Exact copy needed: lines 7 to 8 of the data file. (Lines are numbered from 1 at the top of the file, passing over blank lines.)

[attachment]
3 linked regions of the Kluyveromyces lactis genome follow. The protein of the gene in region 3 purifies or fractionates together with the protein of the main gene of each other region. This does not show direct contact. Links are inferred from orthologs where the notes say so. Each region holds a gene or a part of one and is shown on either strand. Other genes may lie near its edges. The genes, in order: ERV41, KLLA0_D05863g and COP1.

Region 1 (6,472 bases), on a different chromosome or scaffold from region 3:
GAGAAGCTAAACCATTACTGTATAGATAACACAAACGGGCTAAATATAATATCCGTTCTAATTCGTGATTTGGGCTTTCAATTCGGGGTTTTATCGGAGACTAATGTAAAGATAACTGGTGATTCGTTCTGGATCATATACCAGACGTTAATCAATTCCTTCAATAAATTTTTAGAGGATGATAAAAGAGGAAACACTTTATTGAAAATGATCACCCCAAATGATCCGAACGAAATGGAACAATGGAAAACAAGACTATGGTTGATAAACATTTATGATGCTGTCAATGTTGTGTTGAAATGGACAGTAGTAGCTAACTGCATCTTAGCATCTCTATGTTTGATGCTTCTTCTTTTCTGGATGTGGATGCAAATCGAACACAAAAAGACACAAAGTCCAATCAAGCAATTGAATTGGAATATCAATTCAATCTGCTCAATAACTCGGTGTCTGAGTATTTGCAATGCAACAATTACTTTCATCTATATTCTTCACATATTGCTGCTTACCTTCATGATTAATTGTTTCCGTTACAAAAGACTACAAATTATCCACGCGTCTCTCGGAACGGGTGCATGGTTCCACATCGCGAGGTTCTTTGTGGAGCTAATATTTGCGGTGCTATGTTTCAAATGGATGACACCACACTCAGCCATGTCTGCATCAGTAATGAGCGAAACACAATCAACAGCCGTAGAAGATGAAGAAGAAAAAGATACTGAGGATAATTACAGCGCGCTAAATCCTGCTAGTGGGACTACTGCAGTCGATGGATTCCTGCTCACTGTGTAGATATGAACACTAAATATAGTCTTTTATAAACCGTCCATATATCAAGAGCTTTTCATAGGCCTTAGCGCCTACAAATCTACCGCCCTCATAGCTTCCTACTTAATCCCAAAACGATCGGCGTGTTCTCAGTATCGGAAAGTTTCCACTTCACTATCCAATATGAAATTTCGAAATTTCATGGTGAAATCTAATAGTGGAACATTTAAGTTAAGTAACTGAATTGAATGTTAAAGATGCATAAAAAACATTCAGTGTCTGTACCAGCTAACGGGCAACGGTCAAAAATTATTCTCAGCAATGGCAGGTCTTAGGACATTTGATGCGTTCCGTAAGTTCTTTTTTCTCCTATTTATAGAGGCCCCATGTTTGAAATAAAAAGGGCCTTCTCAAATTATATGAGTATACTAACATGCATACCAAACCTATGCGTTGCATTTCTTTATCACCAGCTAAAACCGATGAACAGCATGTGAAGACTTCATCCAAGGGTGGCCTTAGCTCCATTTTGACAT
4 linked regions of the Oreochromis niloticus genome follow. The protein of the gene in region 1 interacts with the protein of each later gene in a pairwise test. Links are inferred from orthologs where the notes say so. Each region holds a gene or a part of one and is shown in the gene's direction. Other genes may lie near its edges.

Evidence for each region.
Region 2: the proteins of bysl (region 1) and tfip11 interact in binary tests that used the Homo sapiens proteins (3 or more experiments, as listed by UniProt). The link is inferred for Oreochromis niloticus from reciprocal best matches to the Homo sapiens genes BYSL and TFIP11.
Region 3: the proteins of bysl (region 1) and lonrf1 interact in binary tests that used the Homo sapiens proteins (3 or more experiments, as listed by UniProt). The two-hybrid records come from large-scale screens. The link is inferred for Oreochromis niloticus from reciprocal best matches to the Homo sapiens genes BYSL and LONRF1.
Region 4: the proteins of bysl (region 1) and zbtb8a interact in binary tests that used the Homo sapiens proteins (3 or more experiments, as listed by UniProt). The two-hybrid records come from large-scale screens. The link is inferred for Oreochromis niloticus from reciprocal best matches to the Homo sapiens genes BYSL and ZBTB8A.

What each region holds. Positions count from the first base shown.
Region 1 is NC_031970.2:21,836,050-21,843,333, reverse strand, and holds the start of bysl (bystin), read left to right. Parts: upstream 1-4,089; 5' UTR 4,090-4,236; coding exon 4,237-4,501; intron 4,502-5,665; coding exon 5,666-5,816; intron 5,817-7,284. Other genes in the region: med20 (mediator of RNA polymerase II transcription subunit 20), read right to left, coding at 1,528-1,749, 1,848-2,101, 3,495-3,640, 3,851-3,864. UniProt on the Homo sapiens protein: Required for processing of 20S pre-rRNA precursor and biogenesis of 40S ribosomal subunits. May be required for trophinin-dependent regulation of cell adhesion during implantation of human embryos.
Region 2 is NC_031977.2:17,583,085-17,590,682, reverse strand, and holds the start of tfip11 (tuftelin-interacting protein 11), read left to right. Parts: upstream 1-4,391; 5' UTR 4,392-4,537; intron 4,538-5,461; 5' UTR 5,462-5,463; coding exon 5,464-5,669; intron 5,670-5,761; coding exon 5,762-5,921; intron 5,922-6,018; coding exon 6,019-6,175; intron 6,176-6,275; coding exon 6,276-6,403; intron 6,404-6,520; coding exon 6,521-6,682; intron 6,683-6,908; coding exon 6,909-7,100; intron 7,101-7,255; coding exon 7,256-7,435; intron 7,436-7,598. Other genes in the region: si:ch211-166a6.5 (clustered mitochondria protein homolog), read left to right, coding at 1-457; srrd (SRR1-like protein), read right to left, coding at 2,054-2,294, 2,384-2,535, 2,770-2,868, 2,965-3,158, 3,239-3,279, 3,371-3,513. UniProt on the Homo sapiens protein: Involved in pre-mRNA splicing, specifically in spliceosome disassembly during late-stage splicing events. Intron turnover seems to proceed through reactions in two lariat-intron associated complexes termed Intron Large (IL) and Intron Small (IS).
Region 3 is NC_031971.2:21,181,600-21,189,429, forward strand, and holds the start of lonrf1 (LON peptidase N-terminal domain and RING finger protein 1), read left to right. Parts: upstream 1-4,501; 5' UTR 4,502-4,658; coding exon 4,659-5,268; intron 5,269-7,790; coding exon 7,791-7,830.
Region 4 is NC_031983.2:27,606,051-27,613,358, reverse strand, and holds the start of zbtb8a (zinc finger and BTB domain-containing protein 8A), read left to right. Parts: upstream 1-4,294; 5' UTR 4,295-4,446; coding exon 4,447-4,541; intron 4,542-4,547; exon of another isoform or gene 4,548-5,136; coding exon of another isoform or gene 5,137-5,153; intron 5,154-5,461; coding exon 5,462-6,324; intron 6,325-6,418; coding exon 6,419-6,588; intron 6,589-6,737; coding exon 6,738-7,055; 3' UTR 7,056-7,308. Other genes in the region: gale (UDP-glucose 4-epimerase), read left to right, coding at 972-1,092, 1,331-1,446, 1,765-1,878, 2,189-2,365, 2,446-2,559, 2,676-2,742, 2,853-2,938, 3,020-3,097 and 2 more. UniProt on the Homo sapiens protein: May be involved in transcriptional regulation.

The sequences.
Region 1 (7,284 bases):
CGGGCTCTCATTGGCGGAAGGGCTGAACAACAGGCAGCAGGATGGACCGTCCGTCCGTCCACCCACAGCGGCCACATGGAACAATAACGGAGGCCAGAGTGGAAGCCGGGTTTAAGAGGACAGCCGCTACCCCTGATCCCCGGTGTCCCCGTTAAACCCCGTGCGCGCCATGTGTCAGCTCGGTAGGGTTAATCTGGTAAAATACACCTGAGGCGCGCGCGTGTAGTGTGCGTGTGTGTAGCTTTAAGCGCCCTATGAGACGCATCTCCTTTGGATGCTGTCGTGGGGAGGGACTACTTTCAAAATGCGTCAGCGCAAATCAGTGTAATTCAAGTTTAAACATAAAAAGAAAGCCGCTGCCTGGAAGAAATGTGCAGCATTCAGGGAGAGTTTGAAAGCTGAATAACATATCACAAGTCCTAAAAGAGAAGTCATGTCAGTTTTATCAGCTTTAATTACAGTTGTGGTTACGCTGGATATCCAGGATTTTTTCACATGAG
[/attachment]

Region 3: the proteins of bysl (region 1) and lonrf1 interact in binary tests that used the Homo sapiens proteins (3 or more experiments, as listed by UniProt). The two-hybrid records come from large-scale screens. The link is inferred for Oreochromis niloticus from reciprocal best matches to the Homo sapiens genes BYSL and LONRF1.
Region 4: the proteins of bysl (region 1) and zbtb8a interact in binary tests that used the Homo sapiens proteins (3 or more experiments, as listed by UniProt). The two-hybrid records come from large-scale screens. The link is inferred for Oreochromis niloticus from reciprocal best matches to the Homo sapiens genes BYSL and ZBTB8A.